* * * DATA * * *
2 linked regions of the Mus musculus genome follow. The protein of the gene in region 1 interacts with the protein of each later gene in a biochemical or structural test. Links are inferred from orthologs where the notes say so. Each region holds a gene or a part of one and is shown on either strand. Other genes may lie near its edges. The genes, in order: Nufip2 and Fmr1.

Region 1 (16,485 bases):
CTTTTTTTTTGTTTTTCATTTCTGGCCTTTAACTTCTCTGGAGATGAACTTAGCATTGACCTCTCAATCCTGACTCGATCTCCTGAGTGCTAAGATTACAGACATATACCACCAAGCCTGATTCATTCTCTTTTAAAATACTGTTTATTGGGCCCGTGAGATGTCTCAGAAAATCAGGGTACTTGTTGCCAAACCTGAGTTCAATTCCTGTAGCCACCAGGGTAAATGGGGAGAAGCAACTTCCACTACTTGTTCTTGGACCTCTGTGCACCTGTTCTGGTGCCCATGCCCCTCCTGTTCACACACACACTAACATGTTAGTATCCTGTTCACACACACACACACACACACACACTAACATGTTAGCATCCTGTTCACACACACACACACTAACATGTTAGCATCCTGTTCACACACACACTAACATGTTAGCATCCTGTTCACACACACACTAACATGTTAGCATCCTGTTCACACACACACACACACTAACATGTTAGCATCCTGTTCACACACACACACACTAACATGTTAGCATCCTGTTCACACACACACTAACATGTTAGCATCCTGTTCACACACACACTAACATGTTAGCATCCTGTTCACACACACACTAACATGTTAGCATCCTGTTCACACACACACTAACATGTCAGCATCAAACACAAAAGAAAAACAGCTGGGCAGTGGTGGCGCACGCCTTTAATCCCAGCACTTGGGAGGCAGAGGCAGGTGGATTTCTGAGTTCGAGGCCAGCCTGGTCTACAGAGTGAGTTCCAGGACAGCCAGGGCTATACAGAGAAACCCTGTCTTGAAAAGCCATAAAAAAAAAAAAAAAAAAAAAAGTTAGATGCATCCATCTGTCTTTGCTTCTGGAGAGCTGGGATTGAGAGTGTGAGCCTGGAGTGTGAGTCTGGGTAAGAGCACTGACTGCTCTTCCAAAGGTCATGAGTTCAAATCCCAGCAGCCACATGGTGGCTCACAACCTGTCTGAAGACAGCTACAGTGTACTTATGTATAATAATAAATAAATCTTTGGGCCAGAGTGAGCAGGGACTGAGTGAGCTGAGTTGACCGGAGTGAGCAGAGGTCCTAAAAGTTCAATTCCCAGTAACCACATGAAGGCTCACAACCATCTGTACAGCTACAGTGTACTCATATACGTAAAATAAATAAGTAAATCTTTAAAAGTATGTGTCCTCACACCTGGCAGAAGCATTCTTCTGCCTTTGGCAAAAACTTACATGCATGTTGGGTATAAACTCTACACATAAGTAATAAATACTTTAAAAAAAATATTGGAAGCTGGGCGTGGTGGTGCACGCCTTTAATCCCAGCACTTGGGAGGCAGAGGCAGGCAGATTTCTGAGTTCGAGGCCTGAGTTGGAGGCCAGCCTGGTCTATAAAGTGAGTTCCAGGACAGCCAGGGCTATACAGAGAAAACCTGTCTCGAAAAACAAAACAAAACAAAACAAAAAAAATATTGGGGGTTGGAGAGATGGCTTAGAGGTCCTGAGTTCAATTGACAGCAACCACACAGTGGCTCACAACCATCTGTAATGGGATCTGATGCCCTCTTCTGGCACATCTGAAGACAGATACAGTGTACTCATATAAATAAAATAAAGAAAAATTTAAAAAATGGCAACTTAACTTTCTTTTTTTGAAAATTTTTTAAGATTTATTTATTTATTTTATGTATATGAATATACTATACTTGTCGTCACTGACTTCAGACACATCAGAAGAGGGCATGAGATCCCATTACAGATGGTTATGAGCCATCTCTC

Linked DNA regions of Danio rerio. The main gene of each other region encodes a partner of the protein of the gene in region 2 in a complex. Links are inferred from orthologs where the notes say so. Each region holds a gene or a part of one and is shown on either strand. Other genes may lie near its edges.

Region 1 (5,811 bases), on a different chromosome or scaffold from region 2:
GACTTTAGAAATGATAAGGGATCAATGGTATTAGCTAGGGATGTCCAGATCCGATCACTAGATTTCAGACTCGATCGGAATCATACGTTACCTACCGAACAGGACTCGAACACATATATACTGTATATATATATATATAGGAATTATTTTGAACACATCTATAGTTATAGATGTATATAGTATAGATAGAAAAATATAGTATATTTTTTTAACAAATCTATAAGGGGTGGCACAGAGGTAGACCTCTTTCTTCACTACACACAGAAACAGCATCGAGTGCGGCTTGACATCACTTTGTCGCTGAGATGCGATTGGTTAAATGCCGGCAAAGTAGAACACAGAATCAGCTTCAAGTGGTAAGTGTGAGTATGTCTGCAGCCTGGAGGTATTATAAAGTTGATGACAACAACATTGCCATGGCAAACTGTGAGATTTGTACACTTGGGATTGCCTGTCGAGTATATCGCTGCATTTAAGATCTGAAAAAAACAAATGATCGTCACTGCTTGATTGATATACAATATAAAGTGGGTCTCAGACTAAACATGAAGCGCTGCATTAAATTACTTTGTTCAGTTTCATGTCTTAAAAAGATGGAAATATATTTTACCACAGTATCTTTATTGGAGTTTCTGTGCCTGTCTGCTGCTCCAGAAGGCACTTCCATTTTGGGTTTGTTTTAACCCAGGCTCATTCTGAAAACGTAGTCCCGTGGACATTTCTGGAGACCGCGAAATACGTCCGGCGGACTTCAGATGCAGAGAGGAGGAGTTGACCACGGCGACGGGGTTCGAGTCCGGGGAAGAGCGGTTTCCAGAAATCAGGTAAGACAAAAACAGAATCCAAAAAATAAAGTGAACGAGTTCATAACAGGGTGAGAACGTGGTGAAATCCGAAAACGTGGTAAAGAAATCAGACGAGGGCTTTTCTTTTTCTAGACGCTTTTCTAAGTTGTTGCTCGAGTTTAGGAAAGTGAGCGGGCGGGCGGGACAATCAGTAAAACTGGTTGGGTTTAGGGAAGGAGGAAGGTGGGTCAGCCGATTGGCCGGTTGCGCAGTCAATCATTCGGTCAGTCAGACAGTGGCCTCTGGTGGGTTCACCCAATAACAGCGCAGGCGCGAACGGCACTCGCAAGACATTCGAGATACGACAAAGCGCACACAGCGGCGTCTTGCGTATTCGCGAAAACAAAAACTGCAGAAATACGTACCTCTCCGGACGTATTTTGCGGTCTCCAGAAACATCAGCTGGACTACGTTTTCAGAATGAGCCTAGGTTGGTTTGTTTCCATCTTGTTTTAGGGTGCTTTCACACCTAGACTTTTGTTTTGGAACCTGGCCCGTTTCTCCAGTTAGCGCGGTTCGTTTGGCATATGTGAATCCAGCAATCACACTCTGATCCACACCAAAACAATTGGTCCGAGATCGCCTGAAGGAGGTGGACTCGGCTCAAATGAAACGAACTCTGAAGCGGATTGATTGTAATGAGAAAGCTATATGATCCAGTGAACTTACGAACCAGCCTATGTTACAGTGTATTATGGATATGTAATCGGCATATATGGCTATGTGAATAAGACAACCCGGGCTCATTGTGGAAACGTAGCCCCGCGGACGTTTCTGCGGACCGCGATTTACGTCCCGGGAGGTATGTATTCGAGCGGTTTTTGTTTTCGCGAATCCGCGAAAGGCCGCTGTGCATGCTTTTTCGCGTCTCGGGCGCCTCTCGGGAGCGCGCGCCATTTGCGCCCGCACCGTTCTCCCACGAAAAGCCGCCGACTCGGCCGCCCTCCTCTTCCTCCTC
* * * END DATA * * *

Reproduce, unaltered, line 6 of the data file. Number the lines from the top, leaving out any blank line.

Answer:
GACTTTAGAAATGATAAGGGATCAATGGTATTAGCTAGGGATGTCCAGATCCGATCACTAGATTTCAGACTCGATCGGAATCATACGTTACCTACCGAACAGGACTCGAACACATATATACTGTATATATATATATATAGGAATTATTTTGAACACATCTATAGTTATAGATGTATATAGTATAGATAGAAAAATATAGTATATTTTTTTAACAAATCTATAAGGGGTGGCACAGAGGTAGACCTCTTTCTTCACTACACACAGAAACAGCATCGAGTGCGGCTTGACATCACTTTGTCGCTGAGATGCGATTGGTTAAATGCCGGCAAAGTAGAACACAGAATCAGCTTCAAGTGGTAAGTGTGAGTATGTCTGCAGCCTGGAGGTATTATAAAGTTGATGACAACAACATTGCCATGGCAAACTGTGAGATTTGTACACTTGGGATTGCCTGTCGAGTATATCGCTGCATTTAAGATCTGAAAAAAACAAATGATCGTCACTGCTTGATTGATATACAATATAAAGTGGGTCTCAGACTAAACATGAAGCGCTGCATTAAATTACTTTGTTCAGTTTCATGTCTTAAAAAGATGGAAATATATTTTACCACAGTATCTTTATTGGAGTTTCTGTGCCTGTCTGCTGCTCCAGAAGGCACTTCCATTTTGGGTTTGTTTTAACCCAGGCTCATTCTGAAAACGTAGTCCCGTGGACATTTCTGGAGACCGCGAAATACGTCCGGCGGACTTCAGATGCAGAGAGGAGGAGTTGACCACGGCGACGGGGTTCGAGTCCGGGGAAGAGCGGTTTCCAGAAATCAGGTAAGACAAAAACAGAATCCAAAAAATAAAGTGAACGAGTTCATAACAGGGTGAGAACGTGGTGAAATCCGAAAACGTGGTAAAGAAATCAGACGAGGGCTTTTCTTTTTCTAGACGCTTTTCTAAGTTGTTGCTCGAGTTTAGGAAAGTGAGCGGGCGGGCGGGACAATCAGTAAAACTGGTTGGGTTTAGGGAAGGAGGAAGGTGGGTCAGCCGATTGGCCGGTTGCGCAGTCAATCATTCGGTCAGTCAGACAGTGGCCTCTGGTGGGTTCACCCAATAACAGCGCAGGCGCGAACGGCACTCGCAAGACATTCGAGATACGACAAAGCGCACACAGCGGCGTCTTGCGTATTCGCGAAAACAAAAACTGCAGAAATACGTACCTCTCCGGACGTATTTTGCGGTCTCCAGAAACATCAGCTGGACTACGTTTTCAGAATGAGCCTAGGTTGGTTTGTTTCCATCTTGTTTTAGGGTGCTTTCACACCTAGACTTTTGTTTTGGAACCTGGCCCGTTTCTCCAGTTAGCGCGGTTCGTTTGGCATATGTGAATCCAGCAATCACACTCTGATCCACACCAAAACAATTGGTCCGAGATCGCCTGAAGGAGGTGGACTCGGCTCAAATGAAACGAACTCTGAAGCGGATTGATTGTAATGAGAAAGCTATATGATCCAGTGAACTTACGAACCAGCCTATGTTACAGTGTATTATGGATATGTAATCGGCATATATGGCTATGTGAATAAGACAACCCGGGCTCATTGTGGAAACGTAGCCCCGCGGACGTTTCTGCGGACCGCGATTTACGTCCCGGGAGGTATGTATTCGAGCGGTTTTTGTTTTCGCGAATCCGCGAAAGGCCGCTGTGCATGCTTTTTCGCGTCTCGGGCGCCTCTCGGGAGCGCGCGCCATTTGCGCCCGCACCGTTCTCCCACGAAAAGCCGCCGACTCGGCCGCCCTCCTCTTCCTCCTC